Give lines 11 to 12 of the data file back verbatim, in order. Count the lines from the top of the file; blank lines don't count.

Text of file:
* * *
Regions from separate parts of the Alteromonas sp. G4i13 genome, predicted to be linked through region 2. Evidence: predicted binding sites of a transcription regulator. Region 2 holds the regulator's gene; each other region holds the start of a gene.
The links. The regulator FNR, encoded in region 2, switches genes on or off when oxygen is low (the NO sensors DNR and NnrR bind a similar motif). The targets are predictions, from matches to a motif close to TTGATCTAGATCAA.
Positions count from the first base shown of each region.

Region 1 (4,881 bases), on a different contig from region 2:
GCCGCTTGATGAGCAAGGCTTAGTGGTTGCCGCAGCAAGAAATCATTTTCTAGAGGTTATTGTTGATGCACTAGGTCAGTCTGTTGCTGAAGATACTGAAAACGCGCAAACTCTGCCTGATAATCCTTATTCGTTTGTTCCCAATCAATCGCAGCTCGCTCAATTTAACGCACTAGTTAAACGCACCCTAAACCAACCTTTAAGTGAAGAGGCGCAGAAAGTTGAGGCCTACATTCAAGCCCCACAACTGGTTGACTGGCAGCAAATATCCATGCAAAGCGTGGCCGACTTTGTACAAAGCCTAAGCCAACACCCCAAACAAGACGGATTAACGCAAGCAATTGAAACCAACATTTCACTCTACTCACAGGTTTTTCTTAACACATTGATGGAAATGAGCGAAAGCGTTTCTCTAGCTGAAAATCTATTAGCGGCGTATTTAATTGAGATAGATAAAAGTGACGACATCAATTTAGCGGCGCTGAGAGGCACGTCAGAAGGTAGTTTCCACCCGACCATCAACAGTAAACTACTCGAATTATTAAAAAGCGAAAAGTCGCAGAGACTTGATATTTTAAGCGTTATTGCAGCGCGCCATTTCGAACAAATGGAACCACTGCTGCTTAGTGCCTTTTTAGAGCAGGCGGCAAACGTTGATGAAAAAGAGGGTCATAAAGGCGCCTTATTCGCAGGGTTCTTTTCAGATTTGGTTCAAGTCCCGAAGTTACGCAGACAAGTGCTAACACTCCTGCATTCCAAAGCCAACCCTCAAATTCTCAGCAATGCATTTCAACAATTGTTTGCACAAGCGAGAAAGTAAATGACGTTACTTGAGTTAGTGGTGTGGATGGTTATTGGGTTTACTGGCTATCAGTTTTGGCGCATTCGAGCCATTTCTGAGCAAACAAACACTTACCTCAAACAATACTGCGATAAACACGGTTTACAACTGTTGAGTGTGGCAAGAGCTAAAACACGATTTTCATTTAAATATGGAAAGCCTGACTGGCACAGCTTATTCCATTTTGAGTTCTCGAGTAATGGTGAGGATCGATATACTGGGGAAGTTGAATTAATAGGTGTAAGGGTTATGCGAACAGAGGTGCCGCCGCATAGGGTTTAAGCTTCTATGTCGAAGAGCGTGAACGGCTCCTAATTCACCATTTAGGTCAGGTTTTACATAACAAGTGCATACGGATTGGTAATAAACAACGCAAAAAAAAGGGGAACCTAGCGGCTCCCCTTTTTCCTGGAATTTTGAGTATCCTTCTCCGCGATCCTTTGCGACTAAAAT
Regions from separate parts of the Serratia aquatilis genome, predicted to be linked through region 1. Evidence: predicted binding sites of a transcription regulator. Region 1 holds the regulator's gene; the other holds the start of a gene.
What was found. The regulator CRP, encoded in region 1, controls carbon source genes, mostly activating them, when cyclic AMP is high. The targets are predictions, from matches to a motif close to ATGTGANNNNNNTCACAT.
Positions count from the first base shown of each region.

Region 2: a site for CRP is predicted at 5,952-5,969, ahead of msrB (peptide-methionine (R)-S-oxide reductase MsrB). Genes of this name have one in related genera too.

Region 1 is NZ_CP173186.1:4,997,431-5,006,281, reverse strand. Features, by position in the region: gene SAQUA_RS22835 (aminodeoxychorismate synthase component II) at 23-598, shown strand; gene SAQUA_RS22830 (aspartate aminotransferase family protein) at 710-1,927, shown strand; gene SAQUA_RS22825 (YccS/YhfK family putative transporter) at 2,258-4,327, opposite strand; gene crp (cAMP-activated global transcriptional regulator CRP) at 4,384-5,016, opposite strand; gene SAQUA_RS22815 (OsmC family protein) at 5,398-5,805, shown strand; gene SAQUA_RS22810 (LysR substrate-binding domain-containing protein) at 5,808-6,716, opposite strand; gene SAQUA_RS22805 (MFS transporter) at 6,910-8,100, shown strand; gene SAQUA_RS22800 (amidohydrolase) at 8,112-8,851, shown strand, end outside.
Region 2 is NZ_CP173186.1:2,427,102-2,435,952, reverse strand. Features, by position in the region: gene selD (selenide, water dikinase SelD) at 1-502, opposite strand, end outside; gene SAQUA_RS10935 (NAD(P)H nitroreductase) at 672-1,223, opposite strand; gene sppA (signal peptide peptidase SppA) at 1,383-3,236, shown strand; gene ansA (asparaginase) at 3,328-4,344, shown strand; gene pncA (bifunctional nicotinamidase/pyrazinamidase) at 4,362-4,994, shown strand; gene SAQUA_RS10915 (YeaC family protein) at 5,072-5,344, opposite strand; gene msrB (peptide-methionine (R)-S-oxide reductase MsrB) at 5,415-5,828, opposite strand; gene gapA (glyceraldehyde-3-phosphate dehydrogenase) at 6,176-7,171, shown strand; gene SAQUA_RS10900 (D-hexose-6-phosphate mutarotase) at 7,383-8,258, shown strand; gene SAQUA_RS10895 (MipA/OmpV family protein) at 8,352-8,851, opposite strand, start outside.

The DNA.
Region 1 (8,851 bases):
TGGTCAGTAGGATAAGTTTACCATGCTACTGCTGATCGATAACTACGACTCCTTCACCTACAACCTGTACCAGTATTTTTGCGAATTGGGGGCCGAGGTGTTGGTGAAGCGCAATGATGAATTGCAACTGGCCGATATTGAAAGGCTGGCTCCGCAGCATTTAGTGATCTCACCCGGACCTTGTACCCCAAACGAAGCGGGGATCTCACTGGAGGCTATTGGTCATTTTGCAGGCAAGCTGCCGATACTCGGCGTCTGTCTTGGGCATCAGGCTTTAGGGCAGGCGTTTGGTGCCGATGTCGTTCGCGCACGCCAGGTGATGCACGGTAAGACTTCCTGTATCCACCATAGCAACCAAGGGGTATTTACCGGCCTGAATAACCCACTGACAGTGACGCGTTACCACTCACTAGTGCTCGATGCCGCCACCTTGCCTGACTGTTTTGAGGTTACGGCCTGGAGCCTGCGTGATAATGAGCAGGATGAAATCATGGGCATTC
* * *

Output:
Region 2 is NZ_CP173186.1:2,427,102-2,435,952, reverse strand. Features, by position in the region: gene selD (selenide, water dikinase SelD) at 1-502, opposite strand, end outside; gene SAQUA_RS10935 (NAD(P)H nitroreductase) at 672-1,223, opposite strand; gene sppA (signal peptide peptidase SppA) at 1,383-3,236, shown strand; gene ansA (asparaginase) at 3,328-4,344, shown strand; gene pncA (bifunctional nicotinamidase/pyrazinamidase) at 4,362-4,994, shown strand; gene SAQUA_RS10915 (YeaC family protein) at 5,072-5,344, opposite strand; gene msrB (peptide-methionine (R)-S-oxide reductase MsrB) at 5,415-5,828, opposite strand; gene gapA (glyceraldehyde-3-phosphate dehydrogenase) at 6,176-7,171, shown strand; gene SAQUA_RS10900 (D-hexose-6-phosphate mutarotase) at 7,383-8,258, shown strand; gene SAQUA_RS10895 (MipA/OmpV family protein) at 8,352-8,851, opposite strand, start outside.

The DNA.